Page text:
People commonly quote from the song: “Things ain’t what they used to be”. And it is widely felt that the world was better at some time in the past. Personally, I think that nostalgia is an interesting phenomenon, but has little bearing on the real world. I guess this is why many people keep things to remind them of their past or surround themselves with antiques in an effort to transport themselves back to a Golden Age. I remember as a child, it was hot and sunny all Summer and snowed every Christmas. Climatological records suggest otherwise.
I feel that the modern world is very interesting – exciting even. I would hate to live somewhere without the Internet; I love my digital camera and Android phone. But I accept that we can still enjoy and learn from the values and ideas of the past …
I will illustrate my point with a story from my travels:
A few years ago I needed to visit the Mentor Graphics office in Longmont, Colorado. I had never been there before, so I was unsure where would be a nice place to stay. I consulted a colleague who was a regular visitor to the area. He said that there were all the major chain hotels in nearby Boulder, but, if I wanted something more “individual”, he could recommend an establishment in the small town of Niwot. No contest. So, I made my reservation and, in due course, showed up in down town Niwot. It is described as a small town, but I would call it a large village, as it has a population of about 4000. It is named after an Arapaho chief and his name means “left handed”.
The Niwot Inn was as near perfect as a hotel can get. It was small – maybe 20 rooms. Each room had a name instead of a number and was decorated in an individual style using local art and craftwork. It was tastefully modernized, with lots of polished wood and free WiFi available. The staff were friendly and it was clean and reasonably priced. They only offered a bed and breakfast service, which was fine as they could recommend places to eat within easy walking distance.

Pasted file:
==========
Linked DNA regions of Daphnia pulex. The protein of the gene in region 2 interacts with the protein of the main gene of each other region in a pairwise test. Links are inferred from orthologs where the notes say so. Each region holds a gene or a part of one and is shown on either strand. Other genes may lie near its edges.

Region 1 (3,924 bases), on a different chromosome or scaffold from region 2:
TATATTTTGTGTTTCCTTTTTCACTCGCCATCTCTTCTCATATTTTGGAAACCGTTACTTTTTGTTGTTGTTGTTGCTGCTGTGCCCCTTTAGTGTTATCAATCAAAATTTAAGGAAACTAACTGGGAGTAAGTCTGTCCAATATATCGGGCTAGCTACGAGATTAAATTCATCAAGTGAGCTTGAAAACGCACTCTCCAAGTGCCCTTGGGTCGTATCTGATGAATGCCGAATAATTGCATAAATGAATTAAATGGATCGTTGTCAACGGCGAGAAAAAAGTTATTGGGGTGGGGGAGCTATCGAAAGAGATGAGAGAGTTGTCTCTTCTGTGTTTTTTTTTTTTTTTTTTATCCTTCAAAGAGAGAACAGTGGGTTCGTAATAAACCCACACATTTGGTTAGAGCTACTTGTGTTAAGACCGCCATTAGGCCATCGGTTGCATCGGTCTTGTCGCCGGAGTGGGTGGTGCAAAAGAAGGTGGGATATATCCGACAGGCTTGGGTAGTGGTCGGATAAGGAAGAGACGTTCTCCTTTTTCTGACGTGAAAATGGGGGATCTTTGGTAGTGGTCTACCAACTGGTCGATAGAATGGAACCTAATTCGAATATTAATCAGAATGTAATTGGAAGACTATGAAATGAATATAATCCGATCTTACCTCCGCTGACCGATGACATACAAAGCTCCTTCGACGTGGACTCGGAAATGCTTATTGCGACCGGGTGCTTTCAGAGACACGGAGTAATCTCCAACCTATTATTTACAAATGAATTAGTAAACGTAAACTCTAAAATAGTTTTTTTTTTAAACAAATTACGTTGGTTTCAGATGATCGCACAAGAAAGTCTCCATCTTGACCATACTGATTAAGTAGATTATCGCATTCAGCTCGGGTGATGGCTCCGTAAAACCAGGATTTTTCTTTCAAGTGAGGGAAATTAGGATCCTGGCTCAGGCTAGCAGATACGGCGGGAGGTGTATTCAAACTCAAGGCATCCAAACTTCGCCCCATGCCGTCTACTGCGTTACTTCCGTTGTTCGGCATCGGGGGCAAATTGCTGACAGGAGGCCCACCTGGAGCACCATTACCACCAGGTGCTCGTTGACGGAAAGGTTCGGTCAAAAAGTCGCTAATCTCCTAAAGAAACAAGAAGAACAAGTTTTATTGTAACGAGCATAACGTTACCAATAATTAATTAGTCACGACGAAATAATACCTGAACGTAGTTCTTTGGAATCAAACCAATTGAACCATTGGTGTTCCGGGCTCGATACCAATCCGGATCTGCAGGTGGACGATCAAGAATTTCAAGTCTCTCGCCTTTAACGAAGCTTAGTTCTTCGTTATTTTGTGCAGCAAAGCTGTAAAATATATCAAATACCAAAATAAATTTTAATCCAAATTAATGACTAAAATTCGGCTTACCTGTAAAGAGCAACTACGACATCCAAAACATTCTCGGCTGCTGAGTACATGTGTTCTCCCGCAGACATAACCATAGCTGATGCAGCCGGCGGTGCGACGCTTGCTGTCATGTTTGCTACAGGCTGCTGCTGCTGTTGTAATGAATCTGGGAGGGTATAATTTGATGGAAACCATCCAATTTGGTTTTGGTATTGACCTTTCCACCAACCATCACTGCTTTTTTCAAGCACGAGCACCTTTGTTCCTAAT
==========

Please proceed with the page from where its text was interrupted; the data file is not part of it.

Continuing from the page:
After a good night’s sleep, I came down for breakfast, which was a very satisfactory buffet. I was enjoying my quiet meal and conducting a favorite hobby: people watching. [Some people would call me nosey, but I think that is harsh.] I overhead a fascinating conversation. A lady asked one of the staff whether they had the packaging from the muffins. It seems that she had a dietary disorder and wanted to check a detail of the ingredients. She was told that they did not have any packaging, but they could phone the lady who makes their muffins and ask her.
In a world where I would normally assume that muffins just come from Muffin Central in Detroit or where ever, my breakfast suddenly tasted so much better. It was a fine way to start the day. I have since met someone who runs a gallery and tea shop and makes savory muffins to die for – one of those can be more than enough for a satisfying lunch. But maybe I will plug her business another day.